When Emily was first asked to describe herself as a senior applying to be a L.I.F.T. Scholar she described herself in four words “… I am a survivor, a leader, a thinker, a matriarch…. who at ten years old felt the cold barrel of a shotgun…” at her head at the hands of her father.  Rather than let the struggles of her life define her, Emily has excelled academically believing with all her being that ” … I will be able to break the chains of poverty that have bonded generations of my people — I want to have the freedom to fully develop my talents and pursue my passions…” through an education.  Although often feeling like she was an island among the chaos of her personal life, when she went to school she could be the leaders she read about and admired who empowered themselves and advocated for the freedom and equality they deserved “… FrederickDouglas, Lucy Stone, Malcolm X”.

Emily spent her four years in high school, although moving among more than one school, in ROTC where she was a Battalion Commander and All-City Deputy Colonel, which is the second highest position in all of Los Angeles!   The role required leadership, discipline, hard work and an inner sense of honor and pride.  These qualities were evident upon meeting this young woman.  There is an immediate sense of quiet respect for others and herself.  She knows the weight of her mission and carries it with pride.  Emily sees herself as role model for her three younger siblings and the community of “the hood” she grew up in.  “Almost every decision in my lifetime can be attributed to my childhood…. I want to know the link between government in the hood world and the government in the polished world of those suit-and-tie clad politicians…”.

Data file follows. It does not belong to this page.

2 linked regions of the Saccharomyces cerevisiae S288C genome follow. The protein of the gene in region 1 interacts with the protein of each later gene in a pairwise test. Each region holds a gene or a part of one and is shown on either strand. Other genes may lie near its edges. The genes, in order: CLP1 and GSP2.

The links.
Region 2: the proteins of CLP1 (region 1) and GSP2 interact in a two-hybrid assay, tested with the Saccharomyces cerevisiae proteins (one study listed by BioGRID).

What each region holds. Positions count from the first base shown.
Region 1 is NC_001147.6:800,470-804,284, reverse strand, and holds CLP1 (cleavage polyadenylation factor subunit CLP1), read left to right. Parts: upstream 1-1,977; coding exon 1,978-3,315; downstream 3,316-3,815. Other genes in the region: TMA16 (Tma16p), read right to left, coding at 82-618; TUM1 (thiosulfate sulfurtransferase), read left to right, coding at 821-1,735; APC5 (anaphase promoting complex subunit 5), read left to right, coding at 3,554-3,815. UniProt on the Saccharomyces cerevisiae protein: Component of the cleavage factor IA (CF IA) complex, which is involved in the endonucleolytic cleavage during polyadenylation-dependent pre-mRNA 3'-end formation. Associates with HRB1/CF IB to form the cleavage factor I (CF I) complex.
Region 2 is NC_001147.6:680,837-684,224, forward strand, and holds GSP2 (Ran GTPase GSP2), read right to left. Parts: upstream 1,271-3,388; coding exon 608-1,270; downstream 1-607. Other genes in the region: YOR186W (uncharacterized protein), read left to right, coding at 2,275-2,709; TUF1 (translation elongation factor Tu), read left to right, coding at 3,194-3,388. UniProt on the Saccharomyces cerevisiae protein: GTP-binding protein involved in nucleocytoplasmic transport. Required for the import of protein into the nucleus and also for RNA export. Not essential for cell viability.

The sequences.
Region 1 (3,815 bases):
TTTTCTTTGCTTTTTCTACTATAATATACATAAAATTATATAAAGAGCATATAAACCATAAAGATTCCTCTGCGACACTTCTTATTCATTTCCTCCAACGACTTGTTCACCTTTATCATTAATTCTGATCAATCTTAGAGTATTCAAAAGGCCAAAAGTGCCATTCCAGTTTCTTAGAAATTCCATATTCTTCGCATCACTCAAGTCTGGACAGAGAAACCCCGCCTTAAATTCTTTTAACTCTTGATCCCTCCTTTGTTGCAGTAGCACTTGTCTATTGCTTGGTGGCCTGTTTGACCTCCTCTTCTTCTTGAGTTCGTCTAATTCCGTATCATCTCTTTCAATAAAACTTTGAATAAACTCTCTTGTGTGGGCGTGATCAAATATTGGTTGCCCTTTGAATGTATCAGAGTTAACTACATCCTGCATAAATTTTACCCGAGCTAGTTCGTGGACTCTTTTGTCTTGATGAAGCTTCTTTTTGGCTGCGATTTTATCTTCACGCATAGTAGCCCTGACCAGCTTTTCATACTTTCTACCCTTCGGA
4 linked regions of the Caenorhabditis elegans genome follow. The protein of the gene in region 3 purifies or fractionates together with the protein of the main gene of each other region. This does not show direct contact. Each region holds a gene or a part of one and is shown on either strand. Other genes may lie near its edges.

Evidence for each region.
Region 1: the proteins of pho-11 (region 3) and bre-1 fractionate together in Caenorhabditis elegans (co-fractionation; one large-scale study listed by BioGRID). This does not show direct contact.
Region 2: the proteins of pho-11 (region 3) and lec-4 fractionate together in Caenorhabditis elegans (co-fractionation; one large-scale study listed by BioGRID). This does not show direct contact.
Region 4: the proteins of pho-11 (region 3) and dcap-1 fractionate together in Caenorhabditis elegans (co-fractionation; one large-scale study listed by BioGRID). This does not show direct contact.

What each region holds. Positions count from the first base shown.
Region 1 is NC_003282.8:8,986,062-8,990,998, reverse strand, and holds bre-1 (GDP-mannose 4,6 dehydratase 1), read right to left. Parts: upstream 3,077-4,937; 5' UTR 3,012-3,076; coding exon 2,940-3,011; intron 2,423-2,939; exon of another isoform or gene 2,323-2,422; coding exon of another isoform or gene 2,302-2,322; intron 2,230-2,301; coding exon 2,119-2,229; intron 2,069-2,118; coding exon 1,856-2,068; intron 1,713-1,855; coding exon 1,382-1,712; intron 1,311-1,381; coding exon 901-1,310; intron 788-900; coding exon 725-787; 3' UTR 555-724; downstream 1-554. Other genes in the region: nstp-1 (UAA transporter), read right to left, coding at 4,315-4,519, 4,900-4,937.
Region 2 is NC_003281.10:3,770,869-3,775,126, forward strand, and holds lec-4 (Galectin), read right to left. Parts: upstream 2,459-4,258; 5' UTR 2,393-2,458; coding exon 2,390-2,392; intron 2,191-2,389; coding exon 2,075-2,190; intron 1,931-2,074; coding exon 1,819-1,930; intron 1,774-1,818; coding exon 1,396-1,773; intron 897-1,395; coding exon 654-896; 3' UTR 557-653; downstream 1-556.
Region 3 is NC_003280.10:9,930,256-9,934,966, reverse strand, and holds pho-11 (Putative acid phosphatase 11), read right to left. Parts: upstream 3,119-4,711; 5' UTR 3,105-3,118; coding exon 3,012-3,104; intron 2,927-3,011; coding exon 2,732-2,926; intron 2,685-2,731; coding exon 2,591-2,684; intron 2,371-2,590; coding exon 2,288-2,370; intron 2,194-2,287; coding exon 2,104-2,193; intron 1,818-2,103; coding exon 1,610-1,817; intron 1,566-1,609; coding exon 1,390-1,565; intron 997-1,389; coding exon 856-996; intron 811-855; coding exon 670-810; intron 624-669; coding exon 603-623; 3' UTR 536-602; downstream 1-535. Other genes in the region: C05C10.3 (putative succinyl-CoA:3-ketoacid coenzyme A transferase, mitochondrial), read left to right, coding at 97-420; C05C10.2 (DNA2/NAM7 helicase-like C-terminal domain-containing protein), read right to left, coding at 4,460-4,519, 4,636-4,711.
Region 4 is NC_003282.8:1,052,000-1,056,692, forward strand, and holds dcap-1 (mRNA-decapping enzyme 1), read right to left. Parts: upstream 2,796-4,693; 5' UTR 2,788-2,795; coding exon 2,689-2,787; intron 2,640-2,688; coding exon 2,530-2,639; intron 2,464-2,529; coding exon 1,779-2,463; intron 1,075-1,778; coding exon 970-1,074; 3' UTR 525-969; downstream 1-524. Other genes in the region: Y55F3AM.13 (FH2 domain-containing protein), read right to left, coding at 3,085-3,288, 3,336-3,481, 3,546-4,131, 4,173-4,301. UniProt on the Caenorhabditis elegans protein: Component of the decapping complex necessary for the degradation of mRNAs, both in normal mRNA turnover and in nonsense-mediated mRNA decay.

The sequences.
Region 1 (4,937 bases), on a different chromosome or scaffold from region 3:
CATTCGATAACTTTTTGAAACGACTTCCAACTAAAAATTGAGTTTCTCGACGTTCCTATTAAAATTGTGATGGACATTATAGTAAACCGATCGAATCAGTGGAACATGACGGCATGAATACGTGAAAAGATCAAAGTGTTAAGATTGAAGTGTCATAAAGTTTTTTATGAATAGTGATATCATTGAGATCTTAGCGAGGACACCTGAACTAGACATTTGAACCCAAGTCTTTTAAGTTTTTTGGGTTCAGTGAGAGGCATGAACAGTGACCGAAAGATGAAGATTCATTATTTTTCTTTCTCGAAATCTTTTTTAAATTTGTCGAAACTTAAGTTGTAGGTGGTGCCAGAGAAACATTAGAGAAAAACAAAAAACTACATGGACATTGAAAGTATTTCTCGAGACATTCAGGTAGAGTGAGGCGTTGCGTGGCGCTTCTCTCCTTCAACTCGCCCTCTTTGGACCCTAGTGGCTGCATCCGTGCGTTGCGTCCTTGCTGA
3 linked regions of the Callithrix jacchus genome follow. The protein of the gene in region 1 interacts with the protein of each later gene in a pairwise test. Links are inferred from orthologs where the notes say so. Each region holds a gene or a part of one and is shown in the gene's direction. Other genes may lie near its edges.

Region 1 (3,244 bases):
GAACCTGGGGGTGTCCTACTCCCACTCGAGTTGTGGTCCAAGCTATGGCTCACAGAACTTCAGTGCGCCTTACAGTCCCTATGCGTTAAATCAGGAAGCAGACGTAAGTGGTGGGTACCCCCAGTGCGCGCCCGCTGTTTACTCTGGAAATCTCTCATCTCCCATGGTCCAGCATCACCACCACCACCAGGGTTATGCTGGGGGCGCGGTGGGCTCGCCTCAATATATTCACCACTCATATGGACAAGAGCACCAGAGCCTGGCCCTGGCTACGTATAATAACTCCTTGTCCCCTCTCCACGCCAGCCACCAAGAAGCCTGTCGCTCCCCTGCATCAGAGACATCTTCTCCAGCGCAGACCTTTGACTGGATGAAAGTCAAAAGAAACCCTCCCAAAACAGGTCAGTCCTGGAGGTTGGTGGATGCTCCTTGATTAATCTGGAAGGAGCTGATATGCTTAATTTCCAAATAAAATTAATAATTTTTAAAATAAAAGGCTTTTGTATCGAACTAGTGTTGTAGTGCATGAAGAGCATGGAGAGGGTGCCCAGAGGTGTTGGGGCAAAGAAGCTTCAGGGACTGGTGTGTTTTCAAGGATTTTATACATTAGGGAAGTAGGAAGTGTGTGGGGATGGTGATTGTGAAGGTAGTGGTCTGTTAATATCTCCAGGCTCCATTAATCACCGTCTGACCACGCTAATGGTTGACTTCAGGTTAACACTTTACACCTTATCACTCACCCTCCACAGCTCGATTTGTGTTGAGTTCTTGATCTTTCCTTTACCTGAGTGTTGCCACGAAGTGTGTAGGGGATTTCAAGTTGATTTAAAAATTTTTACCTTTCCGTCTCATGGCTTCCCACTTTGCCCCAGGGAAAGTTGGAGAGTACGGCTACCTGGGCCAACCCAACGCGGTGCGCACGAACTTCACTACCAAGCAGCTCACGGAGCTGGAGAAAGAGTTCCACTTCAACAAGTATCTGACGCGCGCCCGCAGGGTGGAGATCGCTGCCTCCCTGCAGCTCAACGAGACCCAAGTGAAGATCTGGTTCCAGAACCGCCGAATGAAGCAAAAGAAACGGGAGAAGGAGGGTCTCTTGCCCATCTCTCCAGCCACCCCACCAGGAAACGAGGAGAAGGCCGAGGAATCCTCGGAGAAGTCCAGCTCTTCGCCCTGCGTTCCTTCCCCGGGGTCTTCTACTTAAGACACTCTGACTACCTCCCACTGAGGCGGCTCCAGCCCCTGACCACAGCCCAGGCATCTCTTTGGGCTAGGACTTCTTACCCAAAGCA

At U.C. Berkeley Emily has embraced the academic life, as she explores the subject matters that will allow her to make her dreams come true.  Presently she is an economics major with a minor in education, knowing that in some capacity she wants to pursue education.


“I believe the essence of L.I.F.T. is that learning liberates not only the student, but the world as a whole… one of my core philosophies that education is not an individual’s intellectual property, but rather belongs to all of humankind… individual’s responsibility to use that education for the bettering of the world…”